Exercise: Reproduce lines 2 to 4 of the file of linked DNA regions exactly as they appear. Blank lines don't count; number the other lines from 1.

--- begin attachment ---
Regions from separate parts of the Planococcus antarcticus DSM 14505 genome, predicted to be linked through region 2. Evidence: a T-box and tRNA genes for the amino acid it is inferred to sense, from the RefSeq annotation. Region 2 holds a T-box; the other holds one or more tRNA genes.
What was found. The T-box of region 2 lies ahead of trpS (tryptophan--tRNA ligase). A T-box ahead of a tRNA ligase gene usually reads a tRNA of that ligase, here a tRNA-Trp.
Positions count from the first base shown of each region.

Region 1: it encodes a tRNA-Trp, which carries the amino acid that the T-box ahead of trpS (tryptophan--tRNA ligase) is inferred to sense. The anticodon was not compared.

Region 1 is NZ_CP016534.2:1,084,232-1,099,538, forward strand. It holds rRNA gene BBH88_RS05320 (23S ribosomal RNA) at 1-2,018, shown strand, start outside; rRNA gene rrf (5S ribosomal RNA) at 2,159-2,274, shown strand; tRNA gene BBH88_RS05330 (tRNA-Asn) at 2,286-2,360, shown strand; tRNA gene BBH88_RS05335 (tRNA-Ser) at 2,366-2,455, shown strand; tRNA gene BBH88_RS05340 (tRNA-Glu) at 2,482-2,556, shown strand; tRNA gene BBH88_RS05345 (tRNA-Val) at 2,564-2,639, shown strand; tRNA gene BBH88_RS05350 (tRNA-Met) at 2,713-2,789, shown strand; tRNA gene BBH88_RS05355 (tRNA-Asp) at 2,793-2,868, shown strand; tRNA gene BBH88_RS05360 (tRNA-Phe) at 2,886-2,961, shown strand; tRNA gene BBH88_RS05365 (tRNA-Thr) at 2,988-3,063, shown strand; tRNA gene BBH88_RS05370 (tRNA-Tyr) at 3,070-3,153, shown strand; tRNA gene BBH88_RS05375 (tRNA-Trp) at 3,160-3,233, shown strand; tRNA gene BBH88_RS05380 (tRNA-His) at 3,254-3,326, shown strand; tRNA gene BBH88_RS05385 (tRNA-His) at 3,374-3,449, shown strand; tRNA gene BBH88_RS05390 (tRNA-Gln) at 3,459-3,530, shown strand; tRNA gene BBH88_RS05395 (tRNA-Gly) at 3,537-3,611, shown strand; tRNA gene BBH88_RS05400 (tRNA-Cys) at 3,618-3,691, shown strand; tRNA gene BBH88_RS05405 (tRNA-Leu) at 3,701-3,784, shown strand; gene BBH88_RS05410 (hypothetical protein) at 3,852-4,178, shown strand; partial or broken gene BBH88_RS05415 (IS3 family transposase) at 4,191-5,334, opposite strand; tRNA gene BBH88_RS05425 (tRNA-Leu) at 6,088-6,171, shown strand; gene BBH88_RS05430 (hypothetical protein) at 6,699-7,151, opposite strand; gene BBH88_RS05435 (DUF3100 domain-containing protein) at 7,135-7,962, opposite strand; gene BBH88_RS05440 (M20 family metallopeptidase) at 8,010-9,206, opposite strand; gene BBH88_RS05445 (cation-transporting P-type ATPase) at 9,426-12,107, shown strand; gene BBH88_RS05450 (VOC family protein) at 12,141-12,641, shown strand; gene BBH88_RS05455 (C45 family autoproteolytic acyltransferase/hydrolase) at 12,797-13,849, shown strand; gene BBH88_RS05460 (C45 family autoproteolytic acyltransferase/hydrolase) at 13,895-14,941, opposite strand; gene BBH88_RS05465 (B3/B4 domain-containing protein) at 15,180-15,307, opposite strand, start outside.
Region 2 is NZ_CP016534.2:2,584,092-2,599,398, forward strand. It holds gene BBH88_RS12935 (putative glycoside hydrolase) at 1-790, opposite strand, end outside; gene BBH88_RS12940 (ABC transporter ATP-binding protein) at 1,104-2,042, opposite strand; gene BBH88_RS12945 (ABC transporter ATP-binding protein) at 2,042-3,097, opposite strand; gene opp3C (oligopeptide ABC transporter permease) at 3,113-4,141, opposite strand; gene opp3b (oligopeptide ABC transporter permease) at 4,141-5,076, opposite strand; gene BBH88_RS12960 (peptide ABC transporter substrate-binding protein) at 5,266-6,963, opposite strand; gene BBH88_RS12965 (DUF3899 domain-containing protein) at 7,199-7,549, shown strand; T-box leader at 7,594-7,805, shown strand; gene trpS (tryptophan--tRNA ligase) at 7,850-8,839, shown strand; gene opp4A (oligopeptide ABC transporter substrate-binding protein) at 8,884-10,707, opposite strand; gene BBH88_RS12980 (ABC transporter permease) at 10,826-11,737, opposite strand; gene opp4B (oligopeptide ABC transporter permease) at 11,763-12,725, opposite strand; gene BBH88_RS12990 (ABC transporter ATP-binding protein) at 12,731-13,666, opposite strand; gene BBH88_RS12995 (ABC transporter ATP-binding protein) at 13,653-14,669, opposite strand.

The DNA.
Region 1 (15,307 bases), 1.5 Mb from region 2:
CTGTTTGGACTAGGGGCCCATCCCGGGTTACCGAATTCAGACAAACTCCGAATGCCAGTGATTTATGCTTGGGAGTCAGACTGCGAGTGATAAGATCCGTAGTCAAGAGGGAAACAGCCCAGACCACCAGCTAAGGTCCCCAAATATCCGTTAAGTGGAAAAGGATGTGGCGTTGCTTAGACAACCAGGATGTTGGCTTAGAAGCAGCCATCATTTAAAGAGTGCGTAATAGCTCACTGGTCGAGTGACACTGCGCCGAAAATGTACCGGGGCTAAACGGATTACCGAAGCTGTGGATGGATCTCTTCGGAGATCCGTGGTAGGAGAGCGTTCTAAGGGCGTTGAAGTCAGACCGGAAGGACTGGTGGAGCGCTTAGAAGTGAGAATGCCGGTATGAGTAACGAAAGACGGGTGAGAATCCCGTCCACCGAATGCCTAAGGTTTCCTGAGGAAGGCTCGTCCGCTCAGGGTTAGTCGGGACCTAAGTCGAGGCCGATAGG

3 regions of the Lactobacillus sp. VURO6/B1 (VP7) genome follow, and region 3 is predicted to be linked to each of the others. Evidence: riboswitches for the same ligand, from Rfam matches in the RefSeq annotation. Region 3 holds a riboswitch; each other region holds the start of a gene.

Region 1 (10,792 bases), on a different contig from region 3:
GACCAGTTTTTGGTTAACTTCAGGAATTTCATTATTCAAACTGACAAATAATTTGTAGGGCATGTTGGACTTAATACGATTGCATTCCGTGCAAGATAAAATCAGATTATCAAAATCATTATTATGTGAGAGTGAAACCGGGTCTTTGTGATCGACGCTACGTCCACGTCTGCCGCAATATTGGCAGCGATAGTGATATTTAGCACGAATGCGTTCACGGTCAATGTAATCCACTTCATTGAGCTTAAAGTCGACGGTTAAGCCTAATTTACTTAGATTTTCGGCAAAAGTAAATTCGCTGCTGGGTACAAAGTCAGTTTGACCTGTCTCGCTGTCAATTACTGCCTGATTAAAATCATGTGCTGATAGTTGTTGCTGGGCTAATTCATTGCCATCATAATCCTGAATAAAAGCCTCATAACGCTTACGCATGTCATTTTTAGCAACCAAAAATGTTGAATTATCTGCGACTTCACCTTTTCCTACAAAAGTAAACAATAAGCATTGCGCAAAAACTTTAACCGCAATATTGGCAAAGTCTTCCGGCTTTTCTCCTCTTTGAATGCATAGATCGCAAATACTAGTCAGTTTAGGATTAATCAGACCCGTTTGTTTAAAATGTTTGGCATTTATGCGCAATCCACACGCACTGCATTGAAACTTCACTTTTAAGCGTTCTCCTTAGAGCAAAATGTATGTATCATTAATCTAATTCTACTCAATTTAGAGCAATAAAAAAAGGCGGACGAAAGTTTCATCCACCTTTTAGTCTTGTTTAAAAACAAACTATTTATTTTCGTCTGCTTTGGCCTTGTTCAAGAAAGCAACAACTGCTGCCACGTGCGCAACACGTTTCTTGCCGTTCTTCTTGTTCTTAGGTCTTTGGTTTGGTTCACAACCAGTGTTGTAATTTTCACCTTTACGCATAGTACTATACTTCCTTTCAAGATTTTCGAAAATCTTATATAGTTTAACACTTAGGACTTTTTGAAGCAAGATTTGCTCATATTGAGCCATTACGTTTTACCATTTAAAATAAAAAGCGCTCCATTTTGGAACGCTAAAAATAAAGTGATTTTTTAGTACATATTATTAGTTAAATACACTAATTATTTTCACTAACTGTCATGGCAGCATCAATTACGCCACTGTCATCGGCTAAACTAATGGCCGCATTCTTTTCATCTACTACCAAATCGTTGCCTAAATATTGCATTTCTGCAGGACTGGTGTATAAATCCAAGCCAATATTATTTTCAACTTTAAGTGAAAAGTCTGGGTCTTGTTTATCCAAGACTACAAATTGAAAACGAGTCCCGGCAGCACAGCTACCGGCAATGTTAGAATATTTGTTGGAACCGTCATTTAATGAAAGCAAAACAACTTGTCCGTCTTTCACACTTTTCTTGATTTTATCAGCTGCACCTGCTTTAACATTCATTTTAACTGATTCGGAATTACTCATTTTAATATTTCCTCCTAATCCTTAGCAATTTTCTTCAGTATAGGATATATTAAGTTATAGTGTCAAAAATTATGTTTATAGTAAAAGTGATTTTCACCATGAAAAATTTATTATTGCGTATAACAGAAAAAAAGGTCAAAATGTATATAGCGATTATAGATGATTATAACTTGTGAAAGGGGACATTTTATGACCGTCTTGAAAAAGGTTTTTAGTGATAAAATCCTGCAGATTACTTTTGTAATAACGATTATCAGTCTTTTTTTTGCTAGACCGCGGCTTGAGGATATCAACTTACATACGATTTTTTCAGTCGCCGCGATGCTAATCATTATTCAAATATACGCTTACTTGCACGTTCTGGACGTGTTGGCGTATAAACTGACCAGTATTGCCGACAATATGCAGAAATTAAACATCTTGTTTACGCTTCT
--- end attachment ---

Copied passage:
What was found. The T-box of region 2 lies ahead of trpS (tryptophan--tRNA ligase). A T-box ahead of a tRNA ligase gene usually reads a tRNA of that ligase, here a tRNA-Trp.
Positions count from the first base shown of each region.

Region 1: it encodes a tRNA-Trp, which carries the amino acid that the T-box ahead of trpS (tryptophan--tRNA ligase) is inferred to sense. The anticodon was not compared.